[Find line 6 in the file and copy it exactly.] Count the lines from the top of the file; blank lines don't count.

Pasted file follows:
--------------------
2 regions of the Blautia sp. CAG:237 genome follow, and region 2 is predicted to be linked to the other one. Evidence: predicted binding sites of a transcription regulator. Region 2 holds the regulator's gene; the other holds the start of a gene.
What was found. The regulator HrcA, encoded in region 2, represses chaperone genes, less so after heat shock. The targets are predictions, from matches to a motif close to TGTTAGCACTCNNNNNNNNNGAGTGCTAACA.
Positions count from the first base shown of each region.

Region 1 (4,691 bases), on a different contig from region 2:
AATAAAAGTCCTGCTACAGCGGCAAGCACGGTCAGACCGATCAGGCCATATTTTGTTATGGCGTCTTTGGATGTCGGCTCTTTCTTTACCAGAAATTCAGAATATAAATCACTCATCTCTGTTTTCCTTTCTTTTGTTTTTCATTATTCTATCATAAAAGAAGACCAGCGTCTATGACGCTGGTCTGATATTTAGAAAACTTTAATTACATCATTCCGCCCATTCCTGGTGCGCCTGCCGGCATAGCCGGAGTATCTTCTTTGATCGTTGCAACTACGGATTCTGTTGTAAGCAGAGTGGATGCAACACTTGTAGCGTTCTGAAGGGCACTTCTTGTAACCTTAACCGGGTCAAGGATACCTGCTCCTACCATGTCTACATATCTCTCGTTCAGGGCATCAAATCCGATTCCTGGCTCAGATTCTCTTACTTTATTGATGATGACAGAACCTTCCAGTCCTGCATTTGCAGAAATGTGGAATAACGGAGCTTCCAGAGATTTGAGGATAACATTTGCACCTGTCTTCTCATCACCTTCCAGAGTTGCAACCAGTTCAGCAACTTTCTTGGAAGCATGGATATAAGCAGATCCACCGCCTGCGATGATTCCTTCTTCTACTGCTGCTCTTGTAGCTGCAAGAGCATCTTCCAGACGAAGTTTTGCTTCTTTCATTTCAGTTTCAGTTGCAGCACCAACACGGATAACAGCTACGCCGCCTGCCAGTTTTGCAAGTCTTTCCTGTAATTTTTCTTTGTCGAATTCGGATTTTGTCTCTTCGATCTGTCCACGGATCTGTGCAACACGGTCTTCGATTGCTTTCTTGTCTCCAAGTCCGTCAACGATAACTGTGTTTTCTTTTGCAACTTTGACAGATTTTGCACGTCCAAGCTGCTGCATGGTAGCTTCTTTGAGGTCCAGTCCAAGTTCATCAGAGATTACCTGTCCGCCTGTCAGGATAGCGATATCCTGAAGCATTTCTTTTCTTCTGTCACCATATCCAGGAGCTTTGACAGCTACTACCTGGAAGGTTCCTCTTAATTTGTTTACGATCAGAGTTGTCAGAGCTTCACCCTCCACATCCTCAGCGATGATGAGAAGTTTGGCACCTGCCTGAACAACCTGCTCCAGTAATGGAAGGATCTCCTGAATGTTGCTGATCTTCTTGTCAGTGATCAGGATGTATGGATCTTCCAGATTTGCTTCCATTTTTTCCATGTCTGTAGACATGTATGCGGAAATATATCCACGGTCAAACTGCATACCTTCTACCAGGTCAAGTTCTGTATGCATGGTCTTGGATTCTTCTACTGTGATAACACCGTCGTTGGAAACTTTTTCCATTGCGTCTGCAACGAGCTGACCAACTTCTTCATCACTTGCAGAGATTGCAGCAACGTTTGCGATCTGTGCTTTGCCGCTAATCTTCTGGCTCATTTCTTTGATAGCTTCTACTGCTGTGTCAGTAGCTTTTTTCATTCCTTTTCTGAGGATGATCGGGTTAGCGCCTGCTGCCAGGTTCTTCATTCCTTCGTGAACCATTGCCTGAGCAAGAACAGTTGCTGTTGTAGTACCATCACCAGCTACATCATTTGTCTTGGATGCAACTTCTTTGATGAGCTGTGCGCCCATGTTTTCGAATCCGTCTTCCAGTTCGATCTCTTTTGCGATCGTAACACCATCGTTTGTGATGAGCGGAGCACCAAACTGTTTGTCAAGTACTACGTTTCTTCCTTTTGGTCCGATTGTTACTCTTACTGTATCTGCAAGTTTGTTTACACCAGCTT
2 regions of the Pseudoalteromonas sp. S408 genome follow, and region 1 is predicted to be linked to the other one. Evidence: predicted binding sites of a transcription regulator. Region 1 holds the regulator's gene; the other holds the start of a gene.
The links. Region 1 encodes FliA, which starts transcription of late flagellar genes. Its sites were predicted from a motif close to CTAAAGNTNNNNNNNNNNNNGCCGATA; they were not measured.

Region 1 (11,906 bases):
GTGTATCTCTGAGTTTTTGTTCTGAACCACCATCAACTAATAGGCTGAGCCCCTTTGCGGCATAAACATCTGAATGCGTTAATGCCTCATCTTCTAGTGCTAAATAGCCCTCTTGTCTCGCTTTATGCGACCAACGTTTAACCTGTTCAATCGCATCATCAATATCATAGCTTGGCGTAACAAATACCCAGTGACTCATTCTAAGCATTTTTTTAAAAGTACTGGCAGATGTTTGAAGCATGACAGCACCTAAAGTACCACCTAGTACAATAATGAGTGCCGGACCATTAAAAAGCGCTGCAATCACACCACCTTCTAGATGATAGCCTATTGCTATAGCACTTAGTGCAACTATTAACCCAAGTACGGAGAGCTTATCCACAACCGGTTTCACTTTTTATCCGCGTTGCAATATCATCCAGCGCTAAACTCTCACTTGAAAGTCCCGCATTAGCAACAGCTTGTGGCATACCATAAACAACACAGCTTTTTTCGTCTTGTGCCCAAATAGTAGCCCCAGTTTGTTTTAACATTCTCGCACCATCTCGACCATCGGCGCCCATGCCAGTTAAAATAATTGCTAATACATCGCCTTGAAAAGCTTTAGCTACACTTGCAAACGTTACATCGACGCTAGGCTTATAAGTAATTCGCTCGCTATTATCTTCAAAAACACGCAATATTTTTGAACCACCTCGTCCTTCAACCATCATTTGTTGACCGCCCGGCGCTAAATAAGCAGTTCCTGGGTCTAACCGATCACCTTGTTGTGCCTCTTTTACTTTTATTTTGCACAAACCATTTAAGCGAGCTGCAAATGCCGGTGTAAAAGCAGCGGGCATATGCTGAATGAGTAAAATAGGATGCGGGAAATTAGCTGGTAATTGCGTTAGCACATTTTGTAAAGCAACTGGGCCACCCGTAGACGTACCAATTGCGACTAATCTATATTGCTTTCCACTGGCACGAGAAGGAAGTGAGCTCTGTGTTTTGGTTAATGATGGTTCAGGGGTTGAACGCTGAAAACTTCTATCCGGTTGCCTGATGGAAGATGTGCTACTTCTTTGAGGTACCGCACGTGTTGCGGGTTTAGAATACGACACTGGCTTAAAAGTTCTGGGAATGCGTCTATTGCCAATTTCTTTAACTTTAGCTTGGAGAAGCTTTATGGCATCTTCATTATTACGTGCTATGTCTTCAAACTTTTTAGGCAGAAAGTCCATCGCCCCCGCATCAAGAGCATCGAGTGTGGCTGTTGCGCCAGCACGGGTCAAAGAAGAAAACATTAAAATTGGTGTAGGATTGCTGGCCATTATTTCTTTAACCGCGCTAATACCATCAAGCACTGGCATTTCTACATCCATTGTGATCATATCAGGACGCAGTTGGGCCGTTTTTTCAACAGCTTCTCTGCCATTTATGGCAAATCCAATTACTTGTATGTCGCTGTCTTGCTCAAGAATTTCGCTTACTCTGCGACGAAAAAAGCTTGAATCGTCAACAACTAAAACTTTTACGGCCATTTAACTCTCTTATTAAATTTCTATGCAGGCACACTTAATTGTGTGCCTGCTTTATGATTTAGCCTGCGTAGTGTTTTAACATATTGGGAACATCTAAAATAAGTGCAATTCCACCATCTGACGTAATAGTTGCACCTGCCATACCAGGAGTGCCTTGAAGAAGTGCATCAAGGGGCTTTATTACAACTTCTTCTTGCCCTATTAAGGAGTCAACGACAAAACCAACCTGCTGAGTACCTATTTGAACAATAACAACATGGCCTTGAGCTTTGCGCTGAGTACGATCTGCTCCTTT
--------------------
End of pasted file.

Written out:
2 regions of the Pseudoalteromonas sp. S408 genome follow, and region 1 is predicted to be linked to the other one. Evidence: predicted binding sites of a transcription regulator. Region 1 holds the regulator's gene; the other holds the start of a gene.